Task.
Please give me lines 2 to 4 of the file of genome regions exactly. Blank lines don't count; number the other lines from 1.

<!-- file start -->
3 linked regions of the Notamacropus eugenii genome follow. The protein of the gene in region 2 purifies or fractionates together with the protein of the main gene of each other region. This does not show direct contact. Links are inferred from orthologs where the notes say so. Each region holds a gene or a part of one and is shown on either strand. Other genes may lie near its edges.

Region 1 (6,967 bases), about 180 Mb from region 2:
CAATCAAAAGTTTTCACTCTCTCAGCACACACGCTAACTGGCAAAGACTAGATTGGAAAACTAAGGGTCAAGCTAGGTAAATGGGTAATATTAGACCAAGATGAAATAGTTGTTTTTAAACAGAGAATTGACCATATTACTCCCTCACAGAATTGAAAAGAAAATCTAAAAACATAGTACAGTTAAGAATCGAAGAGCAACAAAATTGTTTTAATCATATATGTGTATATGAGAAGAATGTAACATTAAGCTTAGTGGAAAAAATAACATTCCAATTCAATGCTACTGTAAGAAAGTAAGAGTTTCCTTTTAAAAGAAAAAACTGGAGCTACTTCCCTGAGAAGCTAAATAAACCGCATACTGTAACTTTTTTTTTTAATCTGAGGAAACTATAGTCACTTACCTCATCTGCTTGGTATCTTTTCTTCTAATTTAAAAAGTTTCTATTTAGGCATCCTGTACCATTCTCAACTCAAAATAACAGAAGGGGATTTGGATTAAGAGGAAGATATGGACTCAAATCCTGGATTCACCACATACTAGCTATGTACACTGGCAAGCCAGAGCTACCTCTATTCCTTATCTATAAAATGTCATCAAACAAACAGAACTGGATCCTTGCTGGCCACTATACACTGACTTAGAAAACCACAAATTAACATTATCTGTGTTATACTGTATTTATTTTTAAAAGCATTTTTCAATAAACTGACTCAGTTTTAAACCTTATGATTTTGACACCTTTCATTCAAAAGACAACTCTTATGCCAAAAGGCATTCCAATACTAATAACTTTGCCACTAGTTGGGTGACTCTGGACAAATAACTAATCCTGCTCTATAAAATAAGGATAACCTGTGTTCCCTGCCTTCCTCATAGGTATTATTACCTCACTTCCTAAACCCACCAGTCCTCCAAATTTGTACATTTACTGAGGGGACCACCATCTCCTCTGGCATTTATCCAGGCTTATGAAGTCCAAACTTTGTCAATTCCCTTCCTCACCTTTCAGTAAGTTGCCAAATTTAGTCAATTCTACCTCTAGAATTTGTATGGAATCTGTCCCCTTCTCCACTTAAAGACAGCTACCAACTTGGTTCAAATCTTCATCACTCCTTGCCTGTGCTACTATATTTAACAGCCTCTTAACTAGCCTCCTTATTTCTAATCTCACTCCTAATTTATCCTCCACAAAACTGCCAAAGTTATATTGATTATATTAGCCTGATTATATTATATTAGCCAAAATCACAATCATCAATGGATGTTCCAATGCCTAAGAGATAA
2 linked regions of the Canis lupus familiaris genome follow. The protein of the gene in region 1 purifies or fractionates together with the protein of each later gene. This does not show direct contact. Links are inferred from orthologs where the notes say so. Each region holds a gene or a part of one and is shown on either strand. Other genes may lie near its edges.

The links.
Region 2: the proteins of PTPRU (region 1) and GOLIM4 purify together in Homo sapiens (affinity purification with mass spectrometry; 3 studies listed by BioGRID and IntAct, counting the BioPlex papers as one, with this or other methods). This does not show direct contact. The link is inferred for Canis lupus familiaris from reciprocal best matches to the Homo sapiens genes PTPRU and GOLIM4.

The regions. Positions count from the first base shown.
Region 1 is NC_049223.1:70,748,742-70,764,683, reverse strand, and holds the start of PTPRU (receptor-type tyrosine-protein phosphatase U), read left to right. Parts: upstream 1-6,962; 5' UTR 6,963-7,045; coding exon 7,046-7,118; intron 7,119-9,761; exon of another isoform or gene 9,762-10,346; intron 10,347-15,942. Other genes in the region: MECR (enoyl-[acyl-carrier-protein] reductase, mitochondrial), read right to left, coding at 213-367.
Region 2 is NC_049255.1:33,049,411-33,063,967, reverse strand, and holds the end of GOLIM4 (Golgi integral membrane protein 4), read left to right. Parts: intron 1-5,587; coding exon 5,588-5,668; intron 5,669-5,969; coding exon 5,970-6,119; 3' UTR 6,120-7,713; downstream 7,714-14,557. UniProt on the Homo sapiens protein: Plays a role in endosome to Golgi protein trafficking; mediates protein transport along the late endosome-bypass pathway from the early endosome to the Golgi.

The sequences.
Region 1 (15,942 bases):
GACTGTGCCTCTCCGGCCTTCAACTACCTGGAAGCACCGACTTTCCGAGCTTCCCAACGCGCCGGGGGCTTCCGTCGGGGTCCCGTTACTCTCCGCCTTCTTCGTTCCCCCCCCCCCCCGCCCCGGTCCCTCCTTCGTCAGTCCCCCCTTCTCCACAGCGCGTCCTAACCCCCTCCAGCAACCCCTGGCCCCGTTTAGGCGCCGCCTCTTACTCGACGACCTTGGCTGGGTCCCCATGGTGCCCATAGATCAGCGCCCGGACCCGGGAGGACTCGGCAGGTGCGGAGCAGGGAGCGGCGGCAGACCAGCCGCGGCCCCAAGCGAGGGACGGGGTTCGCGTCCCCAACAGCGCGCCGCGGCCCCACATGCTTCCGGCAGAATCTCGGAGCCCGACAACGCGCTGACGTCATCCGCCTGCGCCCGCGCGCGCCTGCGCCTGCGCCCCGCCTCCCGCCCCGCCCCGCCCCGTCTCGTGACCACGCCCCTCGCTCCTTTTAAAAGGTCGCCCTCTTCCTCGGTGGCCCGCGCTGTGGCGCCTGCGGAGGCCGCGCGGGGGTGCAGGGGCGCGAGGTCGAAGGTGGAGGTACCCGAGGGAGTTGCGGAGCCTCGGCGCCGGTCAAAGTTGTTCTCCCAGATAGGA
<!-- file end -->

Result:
Region 1 (6,967 bases), about 180 Mb from region 2:
CAATCAAAAGTTTTCACTCTCTCAGCACACACGCTAACTGGCAAAGACTAGATTGGAAAACTAAGGGTCAAGCTAGGTAAATGGGTAATATTAGACCAAGATGAAATAGTTGTTTTTAAACAGAGAATTGACCATATTACTCCCTCACAGAATTGAAAAGAAAATCTAAAAACATAGTACAGTTAAGAATCGAAGAGCAACAAAATTGTTTTAATCATATATGTGTATATGAGAAGAATGTAACATTAAGCTTAGTGGAAAAAATAACATTCCAATTCAATGCTACTGTAAGAAAGTAAGAGTTTCCTTTTAAAAGAAAAAACTGGAGCTACTTCCCTGAGAAGCTAAATAAACCGCATACTGTAACTTTTTTTTTTAATCTGAGGAAACTATAGTCACTTACCTCATCTGCTTGGTATCTTTTCTTCTAATTTAAAAAGTTTCTATTTAGGCATCCTGTACCATTCTCAACTCAAAATAACAGAAGGGGATTTGGATTAAGAGGAAGATATGGACTCAAATCCTGGATTCACCACATACTAGCTATGTACACTGGCAAGCCAGAGCTACCTCTATTCCTTATCTATAAAATGTCATCAAACAAACAGAACTGGATCCTTGCTGGCCACTATACACTGACTTAGAAAACCACAAATTAACATTATCTGTGTTATACTGTATTTATTTTTAAAAGCATTTTTCAATAAACTGACTCAGTTTTAAACCTTATGATTTTGACACCTTTCATTCAAAAGACAACTCTTATGCCAAAAGGCATTCCAATACTAATAACTTTGCCACTAGTTGGGTGACTCTGGACAAATAACTAATCCTGCTCTATAAAATAAGGATAACCTGTGTTCCCTGCCTTCCTCATAGGTATTATTACCTCACTTCCTAAACCCACCAGTCCTCCAAATTTGTACATTTACTGAGGGGACCACCATCTCCTCTGGCATTTATCCAGGCTTATGAAGTCCAAACTTTGTCAATTCCCTTCCTCACCTTTCAGTAAGTTGCCAAATTTAGTCAATTCTACCTCTAGAATTTGTATGGAATCTGTCCCCTTCTCCACTTAAAGACAGCTACCAACTTGGTTCAAATCTTCATCACTCCTTGCCTGTGCTACTATATTTAACAGCCTCTTAACTAGCCTCCTTATTTCTAATCTCACTCCTAATTTATCCTCCACAAAACTGCCAAAGTTATATTGATTATATTAGCCTGATTATATTATATTAGCCAAAATCACAATCATCAATGGATGTTCCAATGCCTAAGAGATAA
2 linked regions of the Canis lupus familiaris genome follow. The protein of the gene in region 1 purifies or fractionates together with the protein of each later gene. This does not show direct contact. Links are inferred from orthologs where the notes say so. Each region holds a gene or a part of one and is shown on either strand. Other genes may lie near its edges.